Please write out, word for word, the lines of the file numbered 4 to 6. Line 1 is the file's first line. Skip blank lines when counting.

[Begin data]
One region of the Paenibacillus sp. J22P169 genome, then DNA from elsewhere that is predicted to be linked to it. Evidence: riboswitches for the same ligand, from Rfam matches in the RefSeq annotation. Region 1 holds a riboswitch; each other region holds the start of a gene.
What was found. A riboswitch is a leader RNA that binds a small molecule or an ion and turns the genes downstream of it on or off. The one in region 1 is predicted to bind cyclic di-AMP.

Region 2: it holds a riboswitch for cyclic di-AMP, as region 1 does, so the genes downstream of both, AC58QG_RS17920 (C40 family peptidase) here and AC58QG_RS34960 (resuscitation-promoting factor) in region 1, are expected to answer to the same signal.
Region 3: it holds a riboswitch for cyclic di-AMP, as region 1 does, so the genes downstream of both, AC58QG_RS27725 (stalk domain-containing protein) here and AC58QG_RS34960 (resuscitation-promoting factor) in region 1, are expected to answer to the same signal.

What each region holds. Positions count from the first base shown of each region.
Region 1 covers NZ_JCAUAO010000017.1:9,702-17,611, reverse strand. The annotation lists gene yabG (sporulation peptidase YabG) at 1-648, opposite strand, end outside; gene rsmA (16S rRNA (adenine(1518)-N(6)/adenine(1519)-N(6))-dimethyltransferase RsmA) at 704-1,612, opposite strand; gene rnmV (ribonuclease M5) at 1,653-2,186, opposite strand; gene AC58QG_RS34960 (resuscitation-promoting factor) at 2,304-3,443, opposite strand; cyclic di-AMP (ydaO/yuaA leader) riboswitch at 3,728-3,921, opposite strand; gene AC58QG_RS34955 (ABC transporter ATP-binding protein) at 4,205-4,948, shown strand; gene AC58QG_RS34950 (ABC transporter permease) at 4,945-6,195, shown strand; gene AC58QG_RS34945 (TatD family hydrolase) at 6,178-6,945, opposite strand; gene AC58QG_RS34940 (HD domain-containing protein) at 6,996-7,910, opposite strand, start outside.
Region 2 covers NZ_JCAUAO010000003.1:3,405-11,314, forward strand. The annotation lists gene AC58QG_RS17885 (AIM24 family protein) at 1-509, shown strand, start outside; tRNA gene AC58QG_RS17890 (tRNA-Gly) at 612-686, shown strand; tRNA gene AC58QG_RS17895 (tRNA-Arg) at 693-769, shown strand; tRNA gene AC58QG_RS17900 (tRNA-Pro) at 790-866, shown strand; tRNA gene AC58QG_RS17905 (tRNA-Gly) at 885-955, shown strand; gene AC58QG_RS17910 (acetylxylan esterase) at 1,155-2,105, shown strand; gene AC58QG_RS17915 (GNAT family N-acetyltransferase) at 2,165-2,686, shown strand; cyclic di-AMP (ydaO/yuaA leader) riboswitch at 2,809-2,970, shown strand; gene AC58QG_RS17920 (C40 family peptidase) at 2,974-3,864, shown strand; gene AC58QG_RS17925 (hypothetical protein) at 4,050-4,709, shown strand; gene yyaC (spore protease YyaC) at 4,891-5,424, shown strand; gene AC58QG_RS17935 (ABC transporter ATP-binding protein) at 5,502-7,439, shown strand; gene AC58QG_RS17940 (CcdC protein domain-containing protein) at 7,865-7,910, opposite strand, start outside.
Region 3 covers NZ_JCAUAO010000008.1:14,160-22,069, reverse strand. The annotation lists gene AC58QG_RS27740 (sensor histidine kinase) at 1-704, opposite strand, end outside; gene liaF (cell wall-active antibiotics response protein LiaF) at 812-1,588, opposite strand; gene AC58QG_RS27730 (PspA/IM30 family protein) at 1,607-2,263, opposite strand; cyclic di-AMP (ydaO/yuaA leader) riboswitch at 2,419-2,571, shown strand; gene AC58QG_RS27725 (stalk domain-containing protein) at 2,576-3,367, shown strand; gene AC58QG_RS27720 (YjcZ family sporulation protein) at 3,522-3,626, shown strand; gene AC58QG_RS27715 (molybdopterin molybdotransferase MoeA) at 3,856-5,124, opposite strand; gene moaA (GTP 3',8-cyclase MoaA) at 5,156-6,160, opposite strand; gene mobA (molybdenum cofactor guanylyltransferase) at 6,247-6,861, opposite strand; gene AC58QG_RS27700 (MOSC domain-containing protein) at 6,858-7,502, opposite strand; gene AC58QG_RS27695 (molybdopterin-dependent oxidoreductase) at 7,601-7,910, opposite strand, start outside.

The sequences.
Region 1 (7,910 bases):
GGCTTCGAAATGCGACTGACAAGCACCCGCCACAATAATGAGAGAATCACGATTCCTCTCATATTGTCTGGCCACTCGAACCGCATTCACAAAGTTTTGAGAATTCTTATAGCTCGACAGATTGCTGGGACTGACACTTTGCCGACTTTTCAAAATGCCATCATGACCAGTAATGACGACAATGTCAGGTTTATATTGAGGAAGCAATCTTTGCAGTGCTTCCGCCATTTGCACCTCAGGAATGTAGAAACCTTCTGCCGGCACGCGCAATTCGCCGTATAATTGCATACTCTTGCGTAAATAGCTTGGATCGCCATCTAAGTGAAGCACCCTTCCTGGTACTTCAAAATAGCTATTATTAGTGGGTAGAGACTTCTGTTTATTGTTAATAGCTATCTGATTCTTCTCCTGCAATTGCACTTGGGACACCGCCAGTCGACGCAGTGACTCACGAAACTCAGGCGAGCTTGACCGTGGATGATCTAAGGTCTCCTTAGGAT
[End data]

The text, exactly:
Region 3: it holds a riboswitch for cyclic di-AMP, as region 1 does, so the genes downstream of both, AC58QG_RS27725 (stalk domain-containing protein) here and AC58QG_RS34960 (resuscitation-promoting factor) in region 1, are expected to answer to the same signal.

What each region holds. Positions count from the first base shown of each region.
Region 1 covers NZ_JCAUAO010000017.1:9,702-17,611, reverse strand. The annotation lists gene yabG (sporulation peptidase YabG) at 1-648, opposite strand, end outside; gene rsmA (16S rRNA (adenine(1518)-N(6)/adenine(1519)-N(6))-dimethyltransferase RsmA) at 704-1,612, opposite strand; gene rnmV (ribonuclease M5) at 1,653-2,186, opposite strand; gene AC58QG_RS34960 (resuscitation-promoting factor) at 2,304-3,443, opposite strand; cyclic di-AMP (ydaO/yuaA leader) riboswitch at 3,728-3,921, opposite strand; gene AC58QG_RS34955 (ABC transporter ATP-binding protein) at 4,205-4,948, shown strand; gene AC58QG_RS34950 (ABC transporter permease) at 4,945-6,195, shown strand; gene AC58QG_RS34945 (TatD family hydrolase) at 6,178-6,945, opposite strand; gene AC58QG_RS34940 (HD domain-containing protein) at 6,996-7,910, opposite strand, start outside.